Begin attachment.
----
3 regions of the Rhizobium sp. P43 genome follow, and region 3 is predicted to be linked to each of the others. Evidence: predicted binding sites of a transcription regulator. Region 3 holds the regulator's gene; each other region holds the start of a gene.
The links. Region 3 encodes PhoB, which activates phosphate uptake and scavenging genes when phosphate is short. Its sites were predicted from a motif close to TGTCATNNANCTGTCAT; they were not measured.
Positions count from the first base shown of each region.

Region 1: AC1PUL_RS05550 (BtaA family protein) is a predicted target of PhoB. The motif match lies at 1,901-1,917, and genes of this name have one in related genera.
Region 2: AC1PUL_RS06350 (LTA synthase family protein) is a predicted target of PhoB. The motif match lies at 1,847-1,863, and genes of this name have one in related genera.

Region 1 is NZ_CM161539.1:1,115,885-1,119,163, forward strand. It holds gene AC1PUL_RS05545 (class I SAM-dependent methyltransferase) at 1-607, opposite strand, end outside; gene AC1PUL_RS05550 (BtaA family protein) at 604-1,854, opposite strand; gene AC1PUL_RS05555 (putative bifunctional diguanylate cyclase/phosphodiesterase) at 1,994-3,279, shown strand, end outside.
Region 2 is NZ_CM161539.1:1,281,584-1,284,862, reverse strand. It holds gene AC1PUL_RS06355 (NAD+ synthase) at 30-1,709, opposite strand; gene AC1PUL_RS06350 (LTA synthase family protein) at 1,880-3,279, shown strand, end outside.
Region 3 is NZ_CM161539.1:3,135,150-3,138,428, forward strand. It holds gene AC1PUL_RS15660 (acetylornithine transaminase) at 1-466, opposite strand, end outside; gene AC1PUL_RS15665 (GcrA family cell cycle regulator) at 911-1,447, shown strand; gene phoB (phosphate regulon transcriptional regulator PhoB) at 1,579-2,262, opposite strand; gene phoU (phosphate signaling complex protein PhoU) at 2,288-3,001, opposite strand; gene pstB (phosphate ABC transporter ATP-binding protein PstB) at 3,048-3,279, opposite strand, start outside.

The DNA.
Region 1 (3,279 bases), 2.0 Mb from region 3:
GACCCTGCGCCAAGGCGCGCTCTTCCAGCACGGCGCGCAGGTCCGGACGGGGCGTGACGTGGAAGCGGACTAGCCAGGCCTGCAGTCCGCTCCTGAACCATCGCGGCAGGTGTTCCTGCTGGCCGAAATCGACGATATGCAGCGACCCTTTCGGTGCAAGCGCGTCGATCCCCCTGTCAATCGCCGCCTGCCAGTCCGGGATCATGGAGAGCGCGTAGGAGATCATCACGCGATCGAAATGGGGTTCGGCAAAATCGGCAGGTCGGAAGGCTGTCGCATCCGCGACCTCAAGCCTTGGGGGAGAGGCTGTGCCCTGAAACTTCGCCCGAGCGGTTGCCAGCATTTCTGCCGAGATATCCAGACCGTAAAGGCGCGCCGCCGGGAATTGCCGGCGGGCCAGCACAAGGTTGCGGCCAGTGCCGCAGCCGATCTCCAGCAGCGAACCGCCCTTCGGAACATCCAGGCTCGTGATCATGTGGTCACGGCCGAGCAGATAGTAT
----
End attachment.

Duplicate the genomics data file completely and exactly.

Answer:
3 regions of the Rhizobium sp. P43 genome follow, and region 3 is predicted to be linked to each of the others. Evidence: predicted binding sites of a transcription regulator. Region 3 holds the regulator's gene; each other region holds the start of a gene.
The links. Region 3 encodes PhoB, which activates phosphate uptake and scavenging genes when phosphate is short. Its sites were predicted from a motif close to TGTCATNNANCTGTCAT; they were not measured.
Positions count from the first base shown of each region.

Region 1: AC1PUL_RS05550 (BtaA family protein) is a predicted target of PhoB. The motif match lies at 1,901-1,917, and genes of this name have one in related genera.
Region 2: AC1PUL_RS06350 (LTA synthase family protein) is a predicted target of PhoB. The motif match lies at 1,847-1,863, and genes of this name have one in related genera.

Region 1 is NZ_CM161539.1:1,115,885-1,119,163, forward strand. It holds gene AC1PUL_RS05545 (class I SAM-dependent methyltransferase) at 1-607, opposite strand, end outside; gene AC1PUL_RS05550 (BtaA family protein) at 604-1,854, opposite strand; gene AC1PUL_RS05555 (putative bifunctional diguanylate cyclase/phosphodiesterase) at 1,994-3,279, shown strand, end outside.
Region 2 is NZ_CM161539.1:1,281,584-1,284,862, reverse strand. It holds gene AC1PUL_RS06355 (NAD+ synthase) at 30-1,709, opposite strand; gene AC1PUL_RS06350 (LTA synthase family protein) at 1,880-3,279, shown strand, end outside.
Region 3 is NZ_CM161539.1:3,135,150-3,138,428, forward strand. It holds gene AC1PUL_RS15660 (acetylornithine transaminase) at 1-466, opposite strand, end outside; gene AC1PUL_RS15665 (GcrA family cell cycle regulator) at 911-1,447, shown strand; gene phoB (phosphate regulon transcriptional regulator PhoB) at 1,579-2,262, opposite strand; gene phoU (phosphate signaling complex protein PhoU) at 2,288-3,001, opposite strand; gene pstB (phosphate ABC transporter ATP-binding protein PstB) at 3,048-3,279, opposite strand, start outside.

The DNA.
Region 1 (3,279 bases), 2.0 Mb from region 3:
GACCCTGCGCCAAGGCGCGCTCTTCCAGCACGGCGCGCAGGTCCGGACGGGGCGTGACGTGGAAGCGGACTAGCCAGGCCTGCAGTCCGCTCCTGAACCATCGCGGCAGGTGTTCCTGCTGGCCGAAATCGACGATATGCAGCGACCCTTTCGGTGCAAGCGCGTCGATCCCCCTGTCAATCGCCGCCTGCCAGTCCGGGATCATGGAGAGCGCGTAGGAGATCATCACGCGATCGAAATGGGGTTCGGCAAAATCGGCAGGTCGGAAGGCTGTCGCATCCGCGACCTCAAGCCTTGGGGGAGAGGCTGTGCCCTGAAACTTCGCCCGAGCGGTTGCCAGCATTTCTGCCGAGATATCCAGACCGTAAAGGCGCGCCGCCGGGAATTGCCGGCGGGCCAGCACAAGGTTGCGGCCAGTGCCGCAGCCGATCTCCAGCAGCGAACCGCCCTTCGGAACATCCAGGCTCGTGATCATGTGGTCACGGCCGAGCAGATAGTAT